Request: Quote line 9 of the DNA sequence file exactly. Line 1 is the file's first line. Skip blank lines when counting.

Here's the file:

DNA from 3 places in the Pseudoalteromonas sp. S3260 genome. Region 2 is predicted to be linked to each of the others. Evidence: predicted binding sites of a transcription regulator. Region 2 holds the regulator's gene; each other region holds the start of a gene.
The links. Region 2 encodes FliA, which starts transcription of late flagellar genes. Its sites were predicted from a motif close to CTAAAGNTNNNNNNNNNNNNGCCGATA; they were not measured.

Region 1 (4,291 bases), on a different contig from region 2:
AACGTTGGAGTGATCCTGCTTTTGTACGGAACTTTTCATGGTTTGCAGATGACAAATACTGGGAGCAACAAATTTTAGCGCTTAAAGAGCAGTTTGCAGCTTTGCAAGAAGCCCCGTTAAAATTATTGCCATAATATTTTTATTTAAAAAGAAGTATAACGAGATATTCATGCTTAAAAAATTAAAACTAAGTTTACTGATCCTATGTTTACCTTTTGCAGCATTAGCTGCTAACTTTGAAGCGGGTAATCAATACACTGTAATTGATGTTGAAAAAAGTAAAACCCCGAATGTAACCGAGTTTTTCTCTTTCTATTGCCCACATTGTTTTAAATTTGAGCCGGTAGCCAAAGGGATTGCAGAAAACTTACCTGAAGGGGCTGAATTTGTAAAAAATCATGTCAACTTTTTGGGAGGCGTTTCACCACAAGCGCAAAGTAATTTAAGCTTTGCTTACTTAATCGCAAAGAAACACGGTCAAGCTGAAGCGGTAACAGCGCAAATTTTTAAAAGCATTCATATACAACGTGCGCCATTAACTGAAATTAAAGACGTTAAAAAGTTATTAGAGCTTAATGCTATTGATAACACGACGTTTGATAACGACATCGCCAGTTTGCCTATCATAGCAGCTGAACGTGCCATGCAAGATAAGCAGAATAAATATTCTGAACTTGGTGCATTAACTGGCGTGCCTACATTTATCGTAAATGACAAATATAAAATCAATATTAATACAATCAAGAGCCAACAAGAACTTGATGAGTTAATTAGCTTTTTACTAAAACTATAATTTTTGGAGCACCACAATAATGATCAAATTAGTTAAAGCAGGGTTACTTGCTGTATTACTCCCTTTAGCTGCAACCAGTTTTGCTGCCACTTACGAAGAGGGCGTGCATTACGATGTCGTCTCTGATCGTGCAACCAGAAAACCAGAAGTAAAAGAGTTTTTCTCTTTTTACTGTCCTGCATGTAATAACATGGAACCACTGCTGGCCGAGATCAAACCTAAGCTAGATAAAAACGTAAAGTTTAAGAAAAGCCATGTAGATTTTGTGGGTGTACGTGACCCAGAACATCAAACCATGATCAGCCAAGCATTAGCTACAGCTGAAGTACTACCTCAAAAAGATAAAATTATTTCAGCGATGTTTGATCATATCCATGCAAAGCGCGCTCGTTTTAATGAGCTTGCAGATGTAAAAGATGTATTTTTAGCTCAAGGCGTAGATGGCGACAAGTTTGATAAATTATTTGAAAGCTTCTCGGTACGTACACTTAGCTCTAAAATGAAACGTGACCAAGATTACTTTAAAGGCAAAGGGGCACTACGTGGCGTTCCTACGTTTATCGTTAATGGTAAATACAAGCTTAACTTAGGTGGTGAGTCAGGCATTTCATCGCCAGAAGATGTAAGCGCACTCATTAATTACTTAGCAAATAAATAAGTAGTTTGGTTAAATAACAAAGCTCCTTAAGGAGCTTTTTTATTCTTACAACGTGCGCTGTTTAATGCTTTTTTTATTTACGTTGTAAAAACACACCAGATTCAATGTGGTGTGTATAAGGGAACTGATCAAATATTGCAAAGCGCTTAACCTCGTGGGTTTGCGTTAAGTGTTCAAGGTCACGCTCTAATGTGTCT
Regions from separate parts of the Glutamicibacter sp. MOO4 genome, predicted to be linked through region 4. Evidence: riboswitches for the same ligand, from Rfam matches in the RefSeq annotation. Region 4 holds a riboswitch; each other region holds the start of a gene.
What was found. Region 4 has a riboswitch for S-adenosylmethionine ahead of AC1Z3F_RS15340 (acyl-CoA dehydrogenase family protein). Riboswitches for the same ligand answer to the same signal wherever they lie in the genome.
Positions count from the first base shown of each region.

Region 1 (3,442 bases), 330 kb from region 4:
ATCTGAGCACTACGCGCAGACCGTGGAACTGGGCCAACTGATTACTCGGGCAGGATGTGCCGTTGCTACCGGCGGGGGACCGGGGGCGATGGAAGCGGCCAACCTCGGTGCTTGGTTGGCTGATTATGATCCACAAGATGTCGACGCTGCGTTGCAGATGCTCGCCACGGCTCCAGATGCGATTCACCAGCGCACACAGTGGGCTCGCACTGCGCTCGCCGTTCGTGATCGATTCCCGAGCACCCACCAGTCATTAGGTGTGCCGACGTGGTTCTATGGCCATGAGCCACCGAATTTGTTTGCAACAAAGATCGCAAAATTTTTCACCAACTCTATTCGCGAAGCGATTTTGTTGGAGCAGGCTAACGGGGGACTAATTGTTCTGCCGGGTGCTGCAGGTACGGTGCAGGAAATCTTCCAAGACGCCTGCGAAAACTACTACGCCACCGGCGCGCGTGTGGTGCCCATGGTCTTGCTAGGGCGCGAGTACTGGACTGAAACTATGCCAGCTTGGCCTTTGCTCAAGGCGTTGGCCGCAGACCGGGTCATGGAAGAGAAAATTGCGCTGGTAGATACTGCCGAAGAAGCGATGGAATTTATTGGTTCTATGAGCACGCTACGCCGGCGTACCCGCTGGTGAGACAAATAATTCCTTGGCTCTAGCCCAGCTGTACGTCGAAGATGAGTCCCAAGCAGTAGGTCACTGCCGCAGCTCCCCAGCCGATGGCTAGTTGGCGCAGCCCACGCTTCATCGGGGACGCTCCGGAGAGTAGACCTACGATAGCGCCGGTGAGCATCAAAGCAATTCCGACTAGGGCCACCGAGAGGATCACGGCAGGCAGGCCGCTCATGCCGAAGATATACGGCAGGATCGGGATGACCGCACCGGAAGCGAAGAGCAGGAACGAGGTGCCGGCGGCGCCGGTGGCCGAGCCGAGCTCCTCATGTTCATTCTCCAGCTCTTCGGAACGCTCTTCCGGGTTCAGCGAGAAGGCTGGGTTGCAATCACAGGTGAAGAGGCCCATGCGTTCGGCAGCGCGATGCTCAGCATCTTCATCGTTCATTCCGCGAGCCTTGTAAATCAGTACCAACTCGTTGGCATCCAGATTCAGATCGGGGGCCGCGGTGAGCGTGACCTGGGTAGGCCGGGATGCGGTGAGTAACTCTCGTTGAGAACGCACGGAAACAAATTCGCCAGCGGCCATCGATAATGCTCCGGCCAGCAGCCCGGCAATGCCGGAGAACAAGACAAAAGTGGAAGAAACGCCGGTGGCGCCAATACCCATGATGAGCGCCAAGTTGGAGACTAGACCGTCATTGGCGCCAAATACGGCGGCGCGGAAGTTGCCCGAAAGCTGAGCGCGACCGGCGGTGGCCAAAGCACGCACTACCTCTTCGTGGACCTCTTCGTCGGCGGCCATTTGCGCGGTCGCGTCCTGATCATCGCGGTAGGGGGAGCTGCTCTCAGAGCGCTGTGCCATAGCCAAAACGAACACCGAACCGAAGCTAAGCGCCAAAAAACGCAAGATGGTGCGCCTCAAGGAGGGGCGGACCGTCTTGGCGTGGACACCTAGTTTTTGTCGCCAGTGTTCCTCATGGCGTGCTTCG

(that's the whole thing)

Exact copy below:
ATCTGAGCACTACGCGCAGACCGTGGAACTGGGCCAACTGATTACTCGGGCAGGATGTGCCGTTGCTACCGGCGGGGGACCGGGGGCGATGGAAGCGGCCAACCTCGGTGCTTGGTTGGCTGATTATGATCCACAAGATGTCGACGCTGCGTTGCAGATGCTCGCCACGGCTCCAGATGCGATTCACCAGCGCACACAGTGGGCTCGCACTGCGCTCGCCGTTCGTGATCGATTCCCGAGCACCCACCAGTCATTAGGTGTGCCGACGTGGTTCTATGGCCATGAGCCACCGAATTTGTTTGCAACAAAGATCGCAAAATTTTTCACCAACTCTATTCGCGAAGCGATTTTGTTGGAGCAGGCTAACGGGGGACTAATTGTTCTGCCGGGTGCTGCAGGTACGGTGCAGGAAATCTTCCAAGACGCCTGCGAAAACTACTACGCCACCGGCGCGCGTGTGGTGCCCATGGTCTTGCTAGGGCGCGAGTACTGGACTGAAACTATGCCAGCTTGGCCTTTGCTCAAGGCGTTGGCCGCAGACCGGGTCATGGAAGAGAAAATTGCGCTGGTAGATACTGCCGAAGAAGCGATGGAATTTATTGGTTCTATGAGCACGCTACGCCGGCGTACCCGCTGGTGAGACAAATAATTCCTTGGCTCTAGCCCAGCTGTACGTCGAAGATGAGTCCCAAGCAGTAGGTCACTGCCGCAGCTCCCCAGCCGATGGCTAGTTGGCGCAGCCCACGCTTCATCGGGGACGCTCCGGAGAGTAGACCTACGATAGCGCCGGTGAGCATCAAAGCAATTCCGACTAGGGCCACCGAGAGGATCACGGCAGGCAGGCCGCTCATGCCGAAGATATACGGCAGGATCGGGATGACCGCACCGGAAGCGAAGAGCAGGAACGAGGTGCCGGCGGCGCCGGTGGCCGAGCCGAGCTCCTCATGTTCATTCTCCAGCTCTTCGGAACGCTCTTCCGGGTTCAGCGAGAAGGCTGGGTTGCAATCACAGGTGAAGAGGCCCATGCGTTCGGCAGCGCGATGCTCAGCATCTTCATCGTTCATTCCGCGAGCCTTGTAAATCAGTACCAACTCGTTGGCATCCAGATTCAGATCGGGGGCCGCGGTGAGCGTGACCTGGGTAGGCCGGGATGCGGTGAGTAACTCTCGTTGAGAACGCACGGAAACAAATTCGCCAGCGGCCATCGATAATGCTCCGGCCAGCAGCCCGGCAATGCCGGAGAACAAGACAAAAGTGGAAGAAACGCCGGTGGCGCCAATACCCATGATGAGCGCCAAGTTGGAGACTAGACCGTCATTGGCGCCAAATACGGCGGCGCGGAAGTTGCCCGAAAGCTGAGCGCGACCGGCGGTGGCCAAAGCACGCACTACCTCTTCGTGGACCTCTTCGTCGGCGGCCATTTGCGCGGTCGCGTCCTGATCATCGCGGTAGGGGGAGCTGCTCTCAGAGCGCTGTGCCATAGCCAAAACGAACACCGAACCGAAGCTAAGCGCCAAAAAACGCAAGATGGTGCGCCTCAAGGAGGGGCGGACCGTCTTGGCGTGGACACCTAGTTTTTGTCGCCAGTGTTCCTCATGGCGTGCTTCG